Not only did Hurricane Katrina wreak havoc on people living in the Gulf Coast, it had dire consequences for Indian laborers living halfway around the world.
When it came time to rebuild the devastated region, many employers, desperate for workers, looked abroad. Some resorted to criminal means to bring laborers into the United States. Recruiters in India and the United Arab Emirates, in collaboration with U.S. manufacturers, drafted Indian laborers to work as welders and pipe fitters. The recruiters promised that, in exchange for as much as $18,000, the laborers could come to the United States as guest workers and earn green cards for themselves and their families.
Many discovered the promises were lies. Employers kept them in terrible conditions. They were forced to live in guarded enclosures in which as many as 24 men shared a bunkhouse with two toilets and two showers. Meals were small, often containing spoiled food. Wages were garnished by more than $1,000 each month. For those brave enough to protest or attempt to leave, recruiters and private guards threatened to bring in police and immigration authorities.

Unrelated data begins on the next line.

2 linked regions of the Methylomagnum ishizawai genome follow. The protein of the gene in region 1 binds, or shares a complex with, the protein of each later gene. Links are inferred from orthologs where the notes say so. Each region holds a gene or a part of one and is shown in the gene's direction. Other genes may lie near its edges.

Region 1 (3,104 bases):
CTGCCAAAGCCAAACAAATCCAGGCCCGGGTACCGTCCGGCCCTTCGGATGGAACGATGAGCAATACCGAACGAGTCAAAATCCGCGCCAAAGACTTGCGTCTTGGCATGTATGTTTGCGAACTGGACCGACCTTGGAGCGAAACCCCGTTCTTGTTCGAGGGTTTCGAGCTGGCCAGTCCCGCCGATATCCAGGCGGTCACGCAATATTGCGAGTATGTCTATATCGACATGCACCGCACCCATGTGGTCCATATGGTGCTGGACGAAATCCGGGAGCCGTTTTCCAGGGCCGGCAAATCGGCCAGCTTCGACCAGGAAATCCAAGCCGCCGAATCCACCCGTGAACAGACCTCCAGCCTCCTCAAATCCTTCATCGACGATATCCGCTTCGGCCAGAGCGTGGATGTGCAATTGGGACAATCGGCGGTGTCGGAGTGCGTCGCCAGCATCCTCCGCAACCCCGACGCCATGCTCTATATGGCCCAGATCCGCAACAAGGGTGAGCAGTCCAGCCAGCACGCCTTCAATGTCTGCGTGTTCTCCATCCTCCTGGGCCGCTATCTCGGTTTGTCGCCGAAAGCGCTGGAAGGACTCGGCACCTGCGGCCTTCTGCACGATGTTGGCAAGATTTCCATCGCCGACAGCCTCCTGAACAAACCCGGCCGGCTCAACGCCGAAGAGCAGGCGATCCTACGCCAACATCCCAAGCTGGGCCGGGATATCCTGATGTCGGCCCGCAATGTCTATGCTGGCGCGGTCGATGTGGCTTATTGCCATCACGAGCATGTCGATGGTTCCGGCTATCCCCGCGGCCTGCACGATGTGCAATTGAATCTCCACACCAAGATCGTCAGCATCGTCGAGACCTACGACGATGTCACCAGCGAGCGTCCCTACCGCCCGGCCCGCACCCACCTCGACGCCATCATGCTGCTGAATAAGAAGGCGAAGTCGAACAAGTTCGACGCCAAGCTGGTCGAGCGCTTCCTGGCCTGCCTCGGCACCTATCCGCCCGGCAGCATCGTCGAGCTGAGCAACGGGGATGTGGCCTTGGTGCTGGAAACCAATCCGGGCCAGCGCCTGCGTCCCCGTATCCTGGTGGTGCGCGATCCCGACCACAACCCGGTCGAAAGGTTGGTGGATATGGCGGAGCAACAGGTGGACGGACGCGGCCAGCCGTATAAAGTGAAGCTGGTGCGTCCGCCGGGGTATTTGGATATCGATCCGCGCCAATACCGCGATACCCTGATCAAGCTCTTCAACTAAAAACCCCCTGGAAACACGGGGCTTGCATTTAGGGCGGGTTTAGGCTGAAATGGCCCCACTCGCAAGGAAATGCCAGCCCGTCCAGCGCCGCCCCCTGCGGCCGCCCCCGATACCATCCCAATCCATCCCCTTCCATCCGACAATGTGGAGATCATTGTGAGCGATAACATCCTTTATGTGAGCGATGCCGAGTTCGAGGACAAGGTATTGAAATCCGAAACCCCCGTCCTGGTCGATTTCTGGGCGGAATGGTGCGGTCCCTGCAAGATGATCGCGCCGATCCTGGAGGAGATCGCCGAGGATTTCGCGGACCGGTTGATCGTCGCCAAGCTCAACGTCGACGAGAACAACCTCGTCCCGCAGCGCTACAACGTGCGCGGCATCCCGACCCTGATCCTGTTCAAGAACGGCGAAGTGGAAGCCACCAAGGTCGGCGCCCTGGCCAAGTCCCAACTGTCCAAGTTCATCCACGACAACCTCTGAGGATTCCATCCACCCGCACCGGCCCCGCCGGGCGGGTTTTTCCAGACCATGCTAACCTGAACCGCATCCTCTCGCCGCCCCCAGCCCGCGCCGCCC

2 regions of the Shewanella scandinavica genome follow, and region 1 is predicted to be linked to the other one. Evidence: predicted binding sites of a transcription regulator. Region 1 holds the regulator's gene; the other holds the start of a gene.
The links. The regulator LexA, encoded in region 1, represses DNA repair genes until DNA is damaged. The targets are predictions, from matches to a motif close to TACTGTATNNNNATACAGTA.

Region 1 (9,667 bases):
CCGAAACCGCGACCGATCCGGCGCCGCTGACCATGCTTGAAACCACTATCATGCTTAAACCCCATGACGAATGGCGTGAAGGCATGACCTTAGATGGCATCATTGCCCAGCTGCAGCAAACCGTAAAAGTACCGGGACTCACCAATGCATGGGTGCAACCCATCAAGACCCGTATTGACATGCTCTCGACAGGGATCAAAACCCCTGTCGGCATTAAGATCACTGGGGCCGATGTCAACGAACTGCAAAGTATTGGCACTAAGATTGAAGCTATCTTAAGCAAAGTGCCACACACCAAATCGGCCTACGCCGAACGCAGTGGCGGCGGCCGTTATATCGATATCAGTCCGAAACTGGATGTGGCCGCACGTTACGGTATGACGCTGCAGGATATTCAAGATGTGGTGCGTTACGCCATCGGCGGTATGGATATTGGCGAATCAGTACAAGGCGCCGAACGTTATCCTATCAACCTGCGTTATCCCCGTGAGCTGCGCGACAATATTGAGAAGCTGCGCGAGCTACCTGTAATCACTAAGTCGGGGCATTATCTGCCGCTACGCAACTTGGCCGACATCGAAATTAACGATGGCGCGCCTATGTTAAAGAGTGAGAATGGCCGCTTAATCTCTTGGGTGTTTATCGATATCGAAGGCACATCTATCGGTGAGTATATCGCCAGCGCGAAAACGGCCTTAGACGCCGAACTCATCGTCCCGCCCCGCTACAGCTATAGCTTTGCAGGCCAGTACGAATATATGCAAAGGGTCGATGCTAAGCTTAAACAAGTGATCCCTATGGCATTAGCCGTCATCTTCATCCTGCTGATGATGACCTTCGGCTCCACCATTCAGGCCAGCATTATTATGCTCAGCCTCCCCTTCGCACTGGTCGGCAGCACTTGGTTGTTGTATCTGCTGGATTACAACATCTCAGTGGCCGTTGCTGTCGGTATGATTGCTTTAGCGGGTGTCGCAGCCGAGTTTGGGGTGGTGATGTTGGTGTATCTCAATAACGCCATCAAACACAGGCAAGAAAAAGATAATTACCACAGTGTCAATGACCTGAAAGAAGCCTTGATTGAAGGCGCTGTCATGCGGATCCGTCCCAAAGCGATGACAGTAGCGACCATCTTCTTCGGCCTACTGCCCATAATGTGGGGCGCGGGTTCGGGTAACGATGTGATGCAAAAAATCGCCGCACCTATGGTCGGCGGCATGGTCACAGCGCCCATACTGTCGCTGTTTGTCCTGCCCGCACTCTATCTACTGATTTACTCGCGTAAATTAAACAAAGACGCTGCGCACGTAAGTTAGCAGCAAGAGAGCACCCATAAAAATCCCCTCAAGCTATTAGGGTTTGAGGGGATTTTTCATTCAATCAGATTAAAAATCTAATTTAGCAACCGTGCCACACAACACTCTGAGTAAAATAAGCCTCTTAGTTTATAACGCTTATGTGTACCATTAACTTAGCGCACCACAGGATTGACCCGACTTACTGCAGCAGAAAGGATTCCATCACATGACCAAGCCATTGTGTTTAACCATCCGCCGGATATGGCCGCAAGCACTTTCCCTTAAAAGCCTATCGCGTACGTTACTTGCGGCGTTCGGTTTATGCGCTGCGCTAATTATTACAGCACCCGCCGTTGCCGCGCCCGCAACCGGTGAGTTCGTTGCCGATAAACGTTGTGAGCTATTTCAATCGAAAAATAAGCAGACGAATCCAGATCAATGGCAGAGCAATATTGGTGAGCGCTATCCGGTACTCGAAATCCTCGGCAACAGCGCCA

Many workers escaped. Some remained in the south to pursue a civil suit filed on their behalf. The U.S. Department of Justice initiated a criminal investigation. Others scattered across the country after filing applications for trafficking visas, known as “T” visas.
Twenty-three men made their way to North Dakota to work at an ethanol plant. After arriving, they were apprehended and detained by Immigration and Customs Enforcement (ICE). Despite human trafficking claims and pending immigration cases, ICE prosecuted them for document fraud and placed them into removal proceedings.
The Advocates for Human Rights stepped in to help, and organized a group of volunteer attorneys to assist with efforts to dismiss the deportation proceedings while preserving the men’s claims to T-visas. The team included attorneys from Robins, Kaplan, Miller & Ciresi and from the University of St. Thomas Law School.
While some workers returned to India, T-visas were secured for at least nine individuals, allowing the men to remain in the United States while their traffickers’ civil and criminal cases progressed. Eventually, they will be eligible to apply for the green cards that had been promised to them.
The Advocates for Human Rights
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